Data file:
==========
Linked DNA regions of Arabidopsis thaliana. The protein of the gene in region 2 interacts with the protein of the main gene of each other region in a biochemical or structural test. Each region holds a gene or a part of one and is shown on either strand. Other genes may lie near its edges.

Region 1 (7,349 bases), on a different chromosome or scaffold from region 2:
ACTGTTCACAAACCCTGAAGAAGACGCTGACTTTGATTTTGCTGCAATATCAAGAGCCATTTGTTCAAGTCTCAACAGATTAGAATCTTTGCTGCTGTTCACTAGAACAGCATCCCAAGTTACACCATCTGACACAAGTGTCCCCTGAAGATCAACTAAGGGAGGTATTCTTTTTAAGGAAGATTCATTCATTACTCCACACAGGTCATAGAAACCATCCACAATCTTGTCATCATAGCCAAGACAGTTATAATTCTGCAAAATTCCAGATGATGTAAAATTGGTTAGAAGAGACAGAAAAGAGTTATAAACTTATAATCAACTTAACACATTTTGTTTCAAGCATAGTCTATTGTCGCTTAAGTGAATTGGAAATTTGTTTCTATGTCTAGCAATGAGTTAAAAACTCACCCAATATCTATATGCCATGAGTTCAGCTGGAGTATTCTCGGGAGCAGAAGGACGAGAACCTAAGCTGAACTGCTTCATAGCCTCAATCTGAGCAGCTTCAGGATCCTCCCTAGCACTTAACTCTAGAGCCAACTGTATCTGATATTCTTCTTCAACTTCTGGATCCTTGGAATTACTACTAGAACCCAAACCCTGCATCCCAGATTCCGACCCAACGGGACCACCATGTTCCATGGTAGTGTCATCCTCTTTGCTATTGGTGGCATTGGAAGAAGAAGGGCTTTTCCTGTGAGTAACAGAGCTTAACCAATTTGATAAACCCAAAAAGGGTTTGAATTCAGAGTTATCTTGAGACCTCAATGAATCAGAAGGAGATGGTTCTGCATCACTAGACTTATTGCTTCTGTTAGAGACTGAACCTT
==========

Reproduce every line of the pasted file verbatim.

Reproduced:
Linked DNA regions of Arabidopsis thaliana. The protein of the gene in region 2 interacts with the protein of the main gene of each other region in a biochemical or structural test. Each region holds a gene or a part of one and is shown on either strand. Other genes may lie near its edges.

Region 1 (7,349 bases), on a different chromosome or scaffold from region 2:
ACTGTTCACAAACCCTGAAGAAGACGCTGACTTTGATTTTGCTGCAATATCAAGAGCCATTTGTTCAAGTCTCAACAGATTAGAATCTTTGCTGCTGTTCACTAGAACAGCATCCCAAGTTACACCATCTGACACAAGTGTCCCCTGAAGATCAACTAAGGGAGGTATTCTTTTTAAGGAAGATTCATTCATTACTCCACACAGGTCATAGAAACCATCCACAATCTTGTCATCATAGCCAAGACAGTTATAATTCTGCAAAATTCCAGATGATGTAAAATTGGTTAGAAGAGACAGAAAAGAGTTATAAACTTATAATCAACTTAACACATTTTGTTTCAAGCATAGTCTATTGTCGCTTAAGTGAATTGGAAATTTGTTTCTATGTCTAGCAATGAGTTAAAAACTCACCCAATATCTATATGCCATGAGTTCAGCTGGAGTATTCTCGGGAGCAGAAGGACGAGAACCTAAGCTGAACTGCTTCATAGCCTCAATCTGAGCAGCTTCAGGATCCTCCCTAGCACTTAACTCTAGAGCCAACTGTATCTGATATTCTTCTTCAACTTCTGGATCCTTGGAATTACTACTAGAACCCAAACCCTGCATCCCAGATTCCGACCCAACGGGACCACCATGTTCCATGGTAGTGTCATCCTCTTTGCTATTGGTGGCATTGGAAGAAGAAGGGCTTTTCCTGTGAGTAACAGAGCTTAACCAATTTGATAAACCCAAAAAGGGTTTGAATTCAGAGTTATCTTGAGACCTCAATGAATCAGAAGGAGATGGTTCTGCATCACTAGACTTATTGCTTCTGTTAGAGACTGAACCTT